CONLEY, JAMES MICHAEL PATRICK [SNIPE]
CONLEY, JAMES MICHAEL PATRICK [SNIPE] (1892–1978). James M. P. (Snipe) Conley, baseball pitcher, was born on April 25, 1892, to Michael and Rose Daily Conley in Schuylkill Haven, Pennsylvania. He left school at age twelve to help his family by working for the Pennsylvania and Reading Railroad. Two years later he moved to another town to work in a shoe factory. For entertainment he started playing baseball, developed as a pitcher, and eventually joined the company team. Soon he was playing semi-pro ball at night and working during the day. Conley signed with the original Bloomer Girl's baseball team and while on tour was hired by the Baltimore Orioles. John "Jack Quinn" Picus, an Oriole pitcher, taught Conley to throw the spitball. "Snipe hunting" was a popular prank at the time, and Baltimore veterans used it to initiate rookies. Conley was taken on a hunt, dutifully held the bag, and thereafter was known as "Snipe." In 1914–15 he played for the Baltimore Federals. While in Johnsonburg, Pennsylvania, for an off-season game, he agreed to pitch for the Dallas Submarines. With the variously named Texas League Dallas team he became a famed spitball thrower. Between 1916 and 1927 he led the club to three championships, the first in 1917, when he won twenty-seven games, including nineteen consecutively. In 1955 his games-won record of 211 was tied, but his consecutive victories remained intact for the first century of Texas League baseball (1888–1987). In 1918 Conley played briefly with the National League's Cincinnati team, but returned to Dallas in time to help Dallas earn its second pennant. In 1926 he managed the team to its third. In 1927 he was hired as manager of the Jackson, Mississippi, team in the Cotton States League. In 1928 he managed the Midland semi-pro club and later the same year went to work for the Big Lake Oil Company and became playing manager of its team, the Texon Oilers. During the World War II inactivity in semi-professional baseball, Conley continued his interest in the game by coaching amateur and youth teams. He retired from the Big Lake Oil Company in 1957 to Robert Lee, moved to Arizona, and eventually returned to Robert Lee. He was an excellent all-around player known for his down-to-earth attitude, loyalty, and good sportsmanship. Always a popular player with Dallas fans, he returned in 1941 to pitch two games with the Dallas Rebels. Under Texas League rules he could still use his spitball pitch; 3,000 fans saw him win on Snipe Conley Day, July 27. In 1973 Conley was inducted into the Texas Sports Hall of Fame. He was Catholic. He married Rosebud Stuart of Dallas in 1917. To this union two sons were born. In 1943 Conley married Mary Lee Reese. He died on January 5, 1978, in Robert Lee and is buried in Wheatland Cemetery, Dallas.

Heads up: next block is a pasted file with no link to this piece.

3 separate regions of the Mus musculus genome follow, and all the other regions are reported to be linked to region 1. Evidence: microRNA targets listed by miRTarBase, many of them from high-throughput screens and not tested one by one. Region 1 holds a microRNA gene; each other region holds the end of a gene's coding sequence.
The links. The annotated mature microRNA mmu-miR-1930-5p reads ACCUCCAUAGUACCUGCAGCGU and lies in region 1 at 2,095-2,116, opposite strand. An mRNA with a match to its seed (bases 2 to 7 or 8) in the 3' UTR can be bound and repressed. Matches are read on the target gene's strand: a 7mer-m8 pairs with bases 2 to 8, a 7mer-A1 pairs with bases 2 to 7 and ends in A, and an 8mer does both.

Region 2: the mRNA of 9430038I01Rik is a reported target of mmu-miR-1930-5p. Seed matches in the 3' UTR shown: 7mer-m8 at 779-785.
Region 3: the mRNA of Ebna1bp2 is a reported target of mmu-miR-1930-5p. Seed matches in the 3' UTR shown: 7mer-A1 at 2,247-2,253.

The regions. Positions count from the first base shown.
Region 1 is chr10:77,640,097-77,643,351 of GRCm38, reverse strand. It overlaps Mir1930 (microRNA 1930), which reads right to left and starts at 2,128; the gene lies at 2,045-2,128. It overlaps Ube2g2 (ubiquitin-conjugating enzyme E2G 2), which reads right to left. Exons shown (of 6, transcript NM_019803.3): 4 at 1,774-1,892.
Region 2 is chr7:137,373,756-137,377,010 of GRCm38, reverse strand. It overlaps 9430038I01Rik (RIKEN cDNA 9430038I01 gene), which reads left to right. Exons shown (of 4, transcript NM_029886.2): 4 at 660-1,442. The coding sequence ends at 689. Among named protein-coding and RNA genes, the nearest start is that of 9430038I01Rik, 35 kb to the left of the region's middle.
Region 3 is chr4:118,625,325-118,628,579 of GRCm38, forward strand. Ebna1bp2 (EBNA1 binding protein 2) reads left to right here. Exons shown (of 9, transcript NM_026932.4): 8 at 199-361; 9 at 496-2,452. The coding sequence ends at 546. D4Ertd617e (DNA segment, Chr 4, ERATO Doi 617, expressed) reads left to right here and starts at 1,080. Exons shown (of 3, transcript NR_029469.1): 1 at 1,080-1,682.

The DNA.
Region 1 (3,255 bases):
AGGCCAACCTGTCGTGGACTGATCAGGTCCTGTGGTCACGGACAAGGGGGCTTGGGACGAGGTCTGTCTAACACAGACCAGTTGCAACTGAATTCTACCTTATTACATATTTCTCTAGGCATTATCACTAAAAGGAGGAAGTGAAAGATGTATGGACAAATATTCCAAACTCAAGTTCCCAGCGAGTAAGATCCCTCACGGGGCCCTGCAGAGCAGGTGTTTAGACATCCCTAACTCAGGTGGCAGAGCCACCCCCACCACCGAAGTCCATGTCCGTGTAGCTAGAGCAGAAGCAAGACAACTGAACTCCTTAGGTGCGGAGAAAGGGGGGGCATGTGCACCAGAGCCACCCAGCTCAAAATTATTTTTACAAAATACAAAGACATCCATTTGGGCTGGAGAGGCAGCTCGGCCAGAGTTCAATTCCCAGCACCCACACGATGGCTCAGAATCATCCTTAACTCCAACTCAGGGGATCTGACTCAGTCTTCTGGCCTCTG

Dallas Morning News, September 2, 1923. Bill O'Neal, The Texas League, 1888–1987: A Century of Baseball (Austin: Eakin Press, 1987). Joseph L. Reichler, ed., The Baseball Encyclopedia, 6th ed. (New York: Macmillan, 1985). San Angelo Standard Times, July 28, 1941, May 11, 1969.
The following, adapted from the Chicago Manual of Style, 15th edition, is the preferred citation for this article.Jane Spraggins Wilson, "CONLEY, JAMES MICHAEL PATRICK [SNIPE]," Handbook of Texas Online (http://www.tshaonline.org/handbook/online/articles/fcoxn), accessed April 24, 2014. Uploaded on June 12, 2010. Published by the Texas State Historical Association.